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By Nickname

The overall purpose of my series of articles is to make Scientologists real Scientologists. Real individuals, real OTs, with your own KRC, not reliant on patter or codes or someone else’s purpose. Your own man or woman, with your own love of knowledge (aka: “philosophy”) and not subject to the whims and vagaries of a group.

This is something you will learn and develop not “in” yourself, but “as” yourself. It is you.

This is the integration of thousands of years of philosophy in your own universe. It is ethics. Universal ethics and your own individual interpretations and nuances.

You will look upon Scientology as a hometown, in a sense, a place where you were born as a free being. You must at some point step outside Scientology, viewing all that you have learned, all you know, in perspective of a broader sphere from which it came, just as you would think of leaving your home town.

Herman Melville wrote of this most eloquently in Moby Dick, which is arguably the greatest novel ever written: “For as this appalling ocean surrounds the verdant land, so in the soul of man there lies one insular Tahiti, full of peace and joy, but encompassed by all the horrors of the half known life. God keep thee! Push not off from that isle, thou canst never return!”  (Herman Melville, Moby Dick, Ch. 58). You will then travel the world.

I still have not found exactly the words, but by analogy, it is well-known that one can study a martial art, know all the forms, and yet not know how to fight. One is trained, but not a good fighter at all. There is, in fighting, an element of spirit, as well as an element of understanding the action itself.

In Scientology, there are the forms, but a good Scientologist has those so well understood, and has, himself, the spirit (not a pun).

These are the ethics, not of Scientology, but of life – your ethics.

You may do what you wish to do. Just as the Grand Master walks through town and no one fights, what you wish to do is make right, and what you wish to do is right, correct, in harmony with Creation, or as Aristotle chose to say, “in accord,” and you know that you know it.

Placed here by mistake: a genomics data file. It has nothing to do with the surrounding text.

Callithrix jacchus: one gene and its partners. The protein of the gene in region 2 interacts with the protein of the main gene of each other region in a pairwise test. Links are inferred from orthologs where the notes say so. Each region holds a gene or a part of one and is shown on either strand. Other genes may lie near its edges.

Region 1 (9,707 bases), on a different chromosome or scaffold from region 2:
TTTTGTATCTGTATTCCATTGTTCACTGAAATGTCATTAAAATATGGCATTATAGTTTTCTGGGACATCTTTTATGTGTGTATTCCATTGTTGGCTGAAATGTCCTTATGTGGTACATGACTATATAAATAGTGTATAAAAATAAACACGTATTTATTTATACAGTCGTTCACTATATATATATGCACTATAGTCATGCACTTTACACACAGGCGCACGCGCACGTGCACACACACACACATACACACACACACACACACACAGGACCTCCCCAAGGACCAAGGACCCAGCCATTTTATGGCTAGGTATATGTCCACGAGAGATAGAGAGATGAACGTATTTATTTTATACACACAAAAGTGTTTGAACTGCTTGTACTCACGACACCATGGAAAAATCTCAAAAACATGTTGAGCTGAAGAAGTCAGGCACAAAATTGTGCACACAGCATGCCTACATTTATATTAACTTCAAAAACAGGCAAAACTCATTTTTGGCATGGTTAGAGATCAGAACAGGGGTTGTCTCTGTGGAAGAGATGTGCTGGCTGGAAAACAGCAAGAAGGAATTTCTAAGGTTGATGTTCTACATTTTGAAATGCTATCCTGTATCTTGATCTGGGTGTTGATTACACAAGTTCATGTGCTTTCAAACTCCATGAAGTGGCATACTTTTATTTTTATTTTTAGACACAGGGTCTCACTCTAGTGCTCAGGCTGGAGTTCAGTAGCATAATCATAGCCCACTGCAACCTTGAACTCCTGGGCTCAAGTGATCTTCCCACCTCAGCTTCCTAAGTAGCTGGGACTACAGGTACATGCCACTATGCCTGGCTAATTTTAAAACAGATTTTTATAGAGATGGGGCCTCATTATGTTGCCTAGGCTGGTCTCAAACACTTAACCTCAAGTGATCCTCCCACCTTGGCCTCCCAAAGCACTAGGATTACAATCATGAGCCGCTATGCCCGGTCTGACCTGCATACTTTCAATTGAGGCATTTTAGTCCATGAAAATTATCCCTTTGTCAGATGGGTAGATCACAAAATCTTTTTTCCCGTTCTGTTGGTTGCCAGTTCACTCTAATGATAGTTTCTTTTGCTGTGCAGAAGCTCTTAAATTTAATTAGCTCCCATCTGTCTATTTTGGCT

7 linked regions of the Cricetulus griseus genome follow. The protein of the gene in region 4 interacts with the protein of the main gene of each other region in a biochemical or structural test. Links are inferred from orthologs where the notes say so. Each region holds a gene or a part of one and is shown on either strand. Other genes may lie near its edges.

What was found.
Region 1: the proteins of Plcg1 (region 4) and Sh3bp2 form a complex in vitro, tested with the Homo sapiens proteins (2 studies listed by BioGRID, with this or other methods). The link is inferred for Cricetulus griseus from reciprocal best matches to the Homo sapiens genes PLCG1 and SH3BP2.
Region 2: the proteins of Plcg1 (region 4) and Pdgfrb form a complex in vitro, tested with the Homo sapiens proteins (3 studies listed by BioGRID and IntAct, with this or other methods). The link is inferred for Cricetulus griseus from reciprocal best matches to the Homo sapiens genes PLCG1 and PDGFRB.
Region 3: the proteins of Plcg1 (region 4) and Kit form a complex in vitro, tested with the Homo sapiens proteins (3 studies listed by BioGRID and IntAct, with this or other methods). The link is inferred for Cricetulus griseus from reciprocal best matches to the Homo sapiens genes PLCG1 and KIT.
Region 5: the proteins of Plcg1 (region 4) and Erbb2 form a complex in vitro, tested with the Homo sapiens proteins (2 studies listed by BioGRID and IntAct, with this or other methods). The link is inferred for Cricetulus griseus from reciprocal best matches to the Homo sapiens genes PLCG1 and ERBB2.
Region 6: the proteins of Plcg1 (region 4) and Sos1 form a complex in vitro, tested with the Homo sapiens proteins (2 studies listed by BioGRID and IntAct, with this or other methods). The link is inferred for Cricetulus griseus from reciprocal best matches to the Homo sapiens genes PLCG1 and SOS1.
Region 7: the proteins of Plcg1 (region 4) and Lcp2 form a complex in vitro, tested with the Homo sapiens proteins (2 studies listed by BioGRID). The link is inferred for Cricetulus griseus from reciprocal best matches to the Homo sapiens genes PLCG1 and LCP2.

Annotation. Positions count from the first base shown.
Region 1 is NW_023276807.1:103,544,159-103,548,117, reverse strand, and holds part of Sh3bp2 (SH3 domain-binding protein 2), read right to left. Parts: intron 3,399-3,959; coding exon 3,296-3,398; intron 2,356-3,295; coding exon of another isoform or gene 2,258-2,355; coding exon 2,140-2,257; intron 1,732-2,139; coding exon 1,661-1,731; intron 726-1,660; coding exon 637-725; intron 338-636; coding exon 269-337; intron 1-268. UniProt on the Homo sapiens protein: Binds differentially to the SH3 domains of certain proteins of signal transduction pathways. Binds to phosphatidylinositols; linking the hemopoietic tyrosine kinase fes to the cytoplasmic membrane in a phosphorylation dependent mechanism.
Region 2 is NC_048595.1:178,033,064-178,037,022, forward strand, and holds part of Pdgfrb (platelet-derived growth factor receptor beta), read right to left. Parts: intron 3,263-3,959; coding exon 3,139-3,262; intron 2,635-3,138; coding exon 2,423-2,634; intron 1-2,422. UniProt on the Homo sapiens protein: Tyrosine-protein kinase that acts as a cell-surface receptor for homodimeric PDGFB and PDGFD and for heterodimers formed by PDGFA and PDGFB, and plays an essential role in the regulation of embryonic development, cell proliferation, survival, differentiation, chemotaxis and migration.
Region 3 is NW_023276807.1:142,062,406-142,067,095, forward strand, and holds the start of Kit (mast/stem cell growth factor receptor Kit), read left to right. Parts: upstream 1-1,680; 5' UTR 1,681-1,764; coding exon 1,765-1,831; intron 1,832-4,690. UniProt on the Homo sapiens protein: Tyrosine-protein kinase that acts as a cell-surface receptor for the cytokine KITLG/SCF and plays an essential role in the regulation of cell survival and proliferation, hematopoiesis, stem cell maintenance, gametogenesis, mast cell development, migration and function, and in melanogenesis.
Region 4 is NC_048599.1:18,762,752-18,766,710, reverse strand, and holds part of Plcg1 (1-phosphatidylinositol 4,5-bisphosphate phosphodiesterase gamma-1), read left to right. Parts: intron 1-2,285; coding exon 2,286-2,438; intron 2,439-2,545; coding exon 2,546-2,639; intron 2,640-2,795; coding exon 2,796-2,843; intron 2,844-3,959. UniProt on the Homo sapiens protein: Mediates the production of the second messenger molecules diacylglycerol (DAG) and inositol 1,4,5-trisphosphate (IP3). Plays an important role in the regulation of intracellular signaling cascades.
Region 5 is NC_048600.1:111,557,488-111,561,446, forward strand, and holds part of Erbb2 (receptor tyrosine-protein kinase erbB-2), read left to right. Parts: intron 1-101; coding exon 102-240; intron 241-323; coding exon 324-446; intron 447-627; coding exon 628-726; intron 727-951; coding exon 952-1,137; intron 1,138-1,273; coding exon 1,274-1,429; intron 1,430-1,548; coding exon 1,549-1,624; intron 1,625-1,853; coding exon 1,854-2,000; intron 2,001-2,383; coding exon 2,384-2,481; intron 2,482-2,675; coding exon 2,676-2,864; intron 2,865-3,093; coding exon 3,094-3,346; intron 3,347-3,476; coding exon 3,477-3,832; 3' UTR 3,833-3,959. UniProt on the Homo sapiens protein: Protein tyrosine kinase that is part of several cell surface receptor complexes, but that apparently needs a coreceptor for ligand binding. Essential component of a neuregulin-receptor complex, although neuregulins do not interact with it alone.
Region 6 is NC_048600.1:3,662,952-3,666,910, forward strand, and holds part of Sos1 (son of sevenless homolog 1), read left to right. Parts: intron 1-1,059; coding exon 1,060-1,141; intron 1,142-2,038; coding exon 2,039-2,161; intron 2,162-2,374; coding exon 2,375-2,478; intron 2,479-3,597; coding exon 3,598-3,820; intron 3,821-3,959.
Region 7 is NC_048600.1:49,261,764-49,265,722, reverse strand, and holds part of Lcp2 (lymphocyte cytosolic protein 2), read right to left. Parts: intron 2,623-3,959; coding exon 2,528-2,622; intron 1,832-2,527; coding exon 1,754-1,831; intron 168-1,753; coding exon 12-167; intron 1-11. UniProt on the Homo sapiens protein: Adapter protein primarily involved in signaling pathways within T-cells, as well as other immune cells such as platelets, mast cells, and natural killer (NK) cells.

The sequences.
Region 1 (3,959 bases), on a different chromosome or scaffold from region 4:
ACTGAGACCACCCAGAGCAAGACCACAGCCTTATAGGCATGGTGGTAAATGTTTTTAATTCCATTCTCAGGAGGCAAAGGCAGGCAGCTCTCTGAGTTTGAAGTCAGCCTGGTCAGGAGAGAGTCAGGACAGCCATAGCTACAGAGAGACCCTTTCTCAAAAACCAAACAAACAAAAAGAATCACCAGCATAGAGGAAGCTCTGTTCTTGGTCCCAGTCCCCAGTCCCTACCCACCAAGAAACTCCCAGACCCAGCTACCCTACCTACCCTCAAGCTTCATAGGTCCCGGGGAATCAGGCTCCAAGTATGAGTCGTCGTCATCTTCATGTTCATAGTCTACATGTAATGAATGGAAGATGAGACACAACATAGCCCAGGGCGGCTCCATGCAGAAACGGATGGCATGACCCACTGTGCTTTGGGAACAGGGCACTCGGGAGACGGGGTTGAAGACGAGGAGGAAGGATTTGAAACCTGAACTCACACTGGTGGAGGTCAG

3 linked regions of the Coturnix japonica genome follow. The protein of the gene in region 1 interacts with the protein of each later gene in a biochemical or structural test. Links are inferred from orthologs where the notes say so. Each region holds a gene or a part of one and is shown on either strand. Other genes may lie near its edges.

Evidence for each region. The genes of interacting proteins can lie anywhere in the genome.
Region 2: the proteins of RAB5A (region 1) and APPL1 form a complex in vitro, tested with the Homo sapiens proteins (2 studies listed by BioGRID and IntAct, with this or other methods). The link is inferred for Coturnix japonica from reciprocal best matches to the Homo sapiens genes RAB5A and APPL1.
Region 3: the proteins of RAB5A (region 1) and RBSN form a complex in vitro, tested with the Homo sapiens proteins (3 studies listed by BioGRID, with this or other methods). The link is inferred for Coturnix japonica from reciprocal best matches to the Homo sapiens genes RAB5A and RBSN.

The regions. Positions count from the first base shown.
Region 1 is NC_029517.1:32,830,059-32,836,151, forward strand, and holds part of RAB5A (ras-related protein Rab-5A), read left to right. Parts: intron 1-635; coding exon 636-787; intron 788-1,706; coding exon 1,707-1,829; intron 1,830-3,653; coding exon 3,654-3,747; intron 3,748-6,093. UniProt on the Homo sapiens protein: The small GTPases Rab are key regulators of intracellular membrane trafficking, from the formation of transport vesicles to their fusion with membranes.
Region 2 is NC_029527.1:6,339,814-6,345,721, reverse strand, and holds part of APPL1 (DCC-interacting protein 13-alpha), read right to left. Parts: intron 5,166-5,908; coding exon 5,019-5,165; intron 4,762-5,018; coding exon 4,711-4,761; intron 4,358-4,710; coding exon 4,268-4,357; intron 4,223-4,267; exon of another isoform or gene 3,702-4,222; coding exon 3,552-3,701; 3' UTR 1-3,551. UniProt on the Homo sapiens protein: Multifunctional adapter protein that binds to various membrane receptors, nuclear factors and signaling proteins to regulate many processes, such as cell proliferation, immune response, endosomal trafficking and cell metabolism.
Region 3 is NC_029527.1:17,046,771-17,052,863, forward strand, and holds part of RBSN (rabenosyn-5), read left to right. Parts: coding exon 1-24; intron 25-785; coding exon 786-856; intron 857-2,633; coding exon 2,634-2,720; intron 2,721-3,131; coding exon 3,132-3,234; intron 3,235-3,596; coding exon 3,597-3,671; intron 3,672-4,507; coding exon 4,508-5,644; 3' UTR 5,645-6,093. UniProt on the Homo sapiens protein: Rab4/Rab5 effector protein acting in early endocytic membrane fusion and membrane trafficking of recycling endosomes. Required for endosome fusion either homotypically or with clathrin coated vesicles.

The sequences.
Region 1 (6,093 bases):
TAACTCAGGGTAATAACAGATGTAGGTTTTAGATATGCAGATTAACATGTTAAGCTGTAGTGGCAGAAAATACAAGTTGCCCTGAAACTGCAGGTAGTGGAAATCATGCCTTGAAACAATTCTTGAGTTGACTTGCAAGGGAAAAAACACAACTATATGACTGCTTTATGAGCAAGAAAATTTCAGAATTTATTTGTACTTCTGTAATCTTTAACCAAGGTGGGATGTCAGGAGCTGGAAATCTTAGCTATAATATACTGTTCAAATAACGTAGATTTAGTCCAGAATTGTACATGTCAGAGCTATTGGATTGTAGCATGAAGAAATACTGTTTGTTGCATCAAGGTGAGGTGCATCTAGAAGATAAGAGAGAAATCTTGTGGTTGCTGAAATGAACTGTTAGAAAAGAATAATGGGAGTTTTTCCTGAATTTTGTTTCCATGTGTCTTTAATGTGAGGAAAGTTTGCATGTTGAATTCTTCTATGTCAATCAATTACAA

Any artist knows full-well that it is through discipline that one attains freedom, and that the only way to achieve discipline, is to want it. One sees the benefits and uses, and comes to want it as one wants one’s next breath. It cannot be forced upon one against one’s reason and will. When you see it, you will pursue it with your own self-discipline, but it is the understanding of the benefits and need for discipline that is the driving motivation.

One must connect the dots, between what one is, what one wishes to achieve, and how to go about doing it. Then one can begin to accumulate the discipline necessary. The dots come to connect to oneself, to you, a unique personality. If you wish to create energy, you may. If you wish to be the storm, you may. If you wish to be the calm, you may. If you wish to solve the universe and project for the next 100,000 years, you may. No one but you may set who you are, and what you think, and what you do. This is your design, as you are designed by God, and your product is your own.

This is personal ethics. This is OT.

This is an individual who knows that he knows, not just himself, but man, and a bit of Creation.

That might be you.

And this is forever, and forever growing, learning, creating.

“My purpose is to bring a barbarism out of the mud it thinks conceived it and to form, here on Earth, a civilization based on human understanding, not violence.

“That’s a big purpose. A broad field. A star-high goal.

“But I think it’s your purpose, too.” (LRH.)

Amen.

4 thoughts on “Develop as yourself

  1. It is rather like knowing a technology but not not having gone passed that point where one uses it knowingly. A useful analogy I find is driving a car. When one learns to drive a car, ones attention is on the car, how far to turn the wheel, just much pressure on the gas or break. how big is the car etc. But after one has practiced for some time, ones attenton is not on the car but on the road. Driving the car is, for the want of a better term, second nature. The same can be applied to the application of the philosoph of Scientology. Is ones attentin on thetechnology or is one out and about using it second nature?

  2. Nickname, & Michael, I feel awed by your respective grasps in putting to prose such lucid and graphic views of the big game at hand, VWD and thank you for the illumination.

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